Web Server Security

Author: Kiruthiga Sinnarajah
Last Revised: April 06, 2007

Web servers are generally exposed to outsiders and as a result are vulnerable to compromises and attack. When using a web server while most users are happy simply browsing, there is a small fraction of users who attempt to knowingly exploit information and services from web servers. Improper web server security can compromise sensitive information, allow a denial-of-service attack, manipulation of information, deletion of files, placement of malicious software or cause financial grief[1]. There are several preventative measures that help make a web server more secure such as changing file permissions and being cautious when it comes to CGI scripts.

The Threat

Setting up a web server does not require as much effort as it used to several years ago. Most users think of it as a fun and quick way to share files however if a web server is not secured properly there is a risk of intrusion into personal and company computers. Running a web server on a computer opens a port on the computer allowing access from the outside world. Unless security measures such as specifying which users may access the web sever, any user will be able to connect.


CGI Scripts

The open architecture of Web servers allow arbitrary Common Gateway Interface (CGI) scripts to be executed on the serverís side of the connection in response to remote requests[1]. These CGI scripts which are used to generate the content of a web page may contain potential security holes. CGI scripts are not inherently insecure but poorly written code can open holes on what could be a well-secured system. One security threat is providing access to potentially dangerous system commands/applications[2]. For example, a hacker can Ďtake overí a service running on a server such as a mail application via an HTML form-based script and use it for their own purposes such as sending out spam or acquiring confidential user information. Also, while not a security threat, a poorly written CGI application can use up a systemís available resources to the point where it is depleted and becomes unresponsive.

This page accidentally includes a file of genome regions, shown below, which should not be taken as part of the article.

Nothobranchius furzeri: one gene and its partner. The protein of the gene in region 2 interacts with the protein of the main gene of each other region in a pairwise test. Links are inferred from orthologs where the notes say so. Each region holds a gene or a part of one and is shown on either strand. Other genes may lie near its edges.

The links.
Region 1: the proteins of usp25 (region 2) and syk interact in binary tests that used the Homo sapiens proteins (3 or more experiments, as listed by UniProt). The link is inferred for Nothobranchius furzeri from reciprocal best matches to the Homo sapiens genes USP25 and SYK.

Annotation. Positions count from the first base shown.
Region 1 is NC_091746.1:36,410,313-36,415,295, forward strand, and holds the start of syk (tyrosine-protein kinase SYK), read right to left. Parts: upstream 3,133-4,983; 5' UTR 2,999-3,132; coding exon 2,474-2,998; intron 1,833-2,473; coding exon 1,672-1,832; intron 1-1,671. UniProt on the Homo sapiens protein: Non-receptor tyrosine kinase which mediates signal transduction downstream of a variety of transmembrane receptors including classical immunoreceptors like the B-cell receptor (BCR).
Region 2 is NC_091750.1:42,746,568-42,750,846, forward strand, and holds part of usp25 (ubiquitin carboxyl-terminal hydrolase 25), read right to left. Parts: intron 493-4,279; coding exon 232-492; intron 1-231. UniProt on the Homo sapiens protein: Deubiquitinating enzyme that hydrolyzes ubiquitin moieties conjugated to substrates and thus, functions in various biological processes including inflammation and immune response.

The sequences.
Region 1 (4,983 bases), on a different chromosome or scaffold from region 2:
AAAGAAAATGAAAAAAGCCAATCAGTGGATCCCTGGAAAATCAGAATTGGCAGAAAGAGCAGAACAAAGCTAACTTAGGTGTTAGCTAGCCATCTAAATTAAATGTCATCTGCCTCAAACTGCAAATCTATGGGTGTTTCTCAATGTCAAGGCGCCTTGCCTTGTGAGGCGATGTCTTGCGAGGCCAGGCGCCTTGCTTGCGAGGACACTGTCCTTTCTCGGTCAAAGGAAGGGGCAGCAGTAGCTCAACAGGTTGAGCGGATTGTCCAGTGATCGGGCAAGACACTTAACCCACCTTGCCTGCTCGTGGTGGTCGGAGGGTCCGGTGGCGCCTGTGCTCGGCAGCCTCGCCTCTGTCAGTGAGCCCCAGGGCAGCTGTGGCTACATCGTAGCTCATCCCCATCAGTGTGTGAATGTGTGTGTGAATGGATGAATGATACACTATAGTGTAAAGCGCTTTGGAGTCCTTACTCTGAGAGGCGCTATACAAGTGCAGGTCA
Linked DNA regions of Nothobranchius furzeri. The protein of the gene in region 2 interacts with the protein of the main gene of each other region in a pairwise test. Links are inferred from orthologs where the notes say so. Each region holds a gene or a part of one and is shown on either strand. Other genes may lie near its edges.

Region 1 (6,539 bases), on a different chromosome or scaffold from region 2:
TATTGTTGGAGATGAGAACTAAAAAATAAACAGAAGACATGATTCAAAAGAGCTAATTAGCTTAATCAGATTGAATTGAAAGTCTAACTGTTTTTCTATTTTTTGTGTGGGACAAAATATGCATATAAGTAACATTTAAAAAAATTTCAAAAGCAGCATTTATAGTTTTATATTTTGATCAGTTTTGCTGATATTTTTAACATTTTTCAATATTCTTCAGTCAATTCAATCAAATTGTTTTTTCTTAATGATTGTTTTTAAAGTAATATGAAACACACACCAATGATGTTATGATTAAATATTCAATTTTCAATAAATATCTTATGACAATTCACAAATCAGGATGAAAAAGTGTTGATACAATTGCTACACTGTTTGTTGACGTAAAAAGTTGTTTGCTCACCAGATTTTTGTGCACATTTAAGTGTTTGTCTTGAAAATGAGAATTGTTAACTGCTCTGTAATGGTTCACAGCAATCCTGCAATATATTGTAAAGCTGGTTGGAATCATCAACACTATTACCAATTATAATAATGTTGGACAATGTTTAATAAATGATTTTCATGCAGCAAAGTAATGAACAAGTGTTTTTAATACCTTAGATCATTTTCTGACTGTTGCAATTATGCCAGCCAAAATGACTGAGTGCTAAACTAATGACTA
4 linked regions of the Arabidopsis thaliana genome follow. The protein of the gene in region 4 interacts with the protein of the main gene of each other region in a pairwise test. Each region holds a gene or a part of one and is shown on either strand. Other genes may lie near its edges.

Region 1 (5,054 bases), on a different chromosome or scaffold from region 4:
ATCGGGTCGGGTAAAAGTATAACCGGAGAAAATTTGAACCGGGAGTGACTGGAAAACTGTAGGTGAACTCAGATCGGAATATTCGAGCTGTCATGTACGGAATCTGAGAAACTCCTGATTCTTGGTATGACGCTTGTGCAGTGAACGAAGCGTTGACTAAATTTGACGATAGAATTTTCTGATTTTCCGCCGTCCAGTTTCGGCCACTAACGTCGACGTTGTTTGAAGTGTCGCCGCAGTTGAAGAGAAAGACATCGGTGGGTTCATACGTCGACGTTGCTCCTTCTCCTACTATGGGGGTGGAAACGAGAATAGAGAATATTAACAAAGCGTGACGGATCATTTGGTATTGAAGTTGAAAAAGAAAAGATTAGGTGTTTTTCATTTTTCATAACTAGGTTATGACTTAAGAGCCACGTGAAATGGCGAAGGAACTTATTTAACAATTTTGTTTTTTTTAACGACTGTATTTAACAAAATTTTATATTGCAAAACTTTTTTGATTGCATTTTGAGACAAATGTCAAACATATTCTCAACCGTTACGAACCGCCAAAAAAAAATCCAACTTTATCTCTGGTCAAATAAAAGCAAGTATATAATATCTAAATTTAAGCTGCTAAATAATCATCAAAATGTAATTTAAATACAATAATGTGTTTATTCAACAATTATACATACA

Unfortunately, there is no answer to scripts, the only recommendation is to use the newest version of the script and discard the script with potential security holes. It is a good idea to validate user-supplied data before accessing files or operating system services. Authors of CGI scripts should always keep security in mind when they write the scripts.

File Permissions

Proper web server file permissions will go a long way in decreasing the level of vulnerability. This is especially key for the server root directory as this is where CGI scripts, logs and configuration files are kept. It is recommended that this directory is made writeable only by the webmaster. An alternative is the use of a username and password. While this provides add security, passwords can still be determined with the right software, guessed if the password is obvious or intercepted when it is transmitted from browser to server. Unauthorized access can allow remote users to steal confidential information, execute commands that allow modification of the host system, break into the system and launch denial-of-service attacks which have a large effect on bandwidth.


Web server software programs should also be kept in mind. As a general rule of thumb, a basic server is safer than one that offers lots of features offered by the program, the more likely it contains security holes.

Only services that are deemed absolutely necessary should be run. Examples of these are FTP and a secure login capability should be run. Any unneeded services can be exploited and become an area for attack.

Security patches and fixes should be implemented as soon as possible as these defend against common threats. In 2001, a survey of Microsoft IIS sites running SSL found that a surprising portion of sites were still vulnerable to various exploits that had already been identified and for which patches or fixes were already available.

General password considerations also apply to web server passwords. Avoid simple, easy to guess passwords. Always change default passwords to eliminate unnecessary accounts such as guest.


  1. "Web Security 2.0," Software Development Times, 166 (Jan 15 2007): 38.
  2. World Wide Web Consortium, "The World Wide Web Security FAQ", http://www.w3.org/Security/Faq/ (accessed April 01, 2007).

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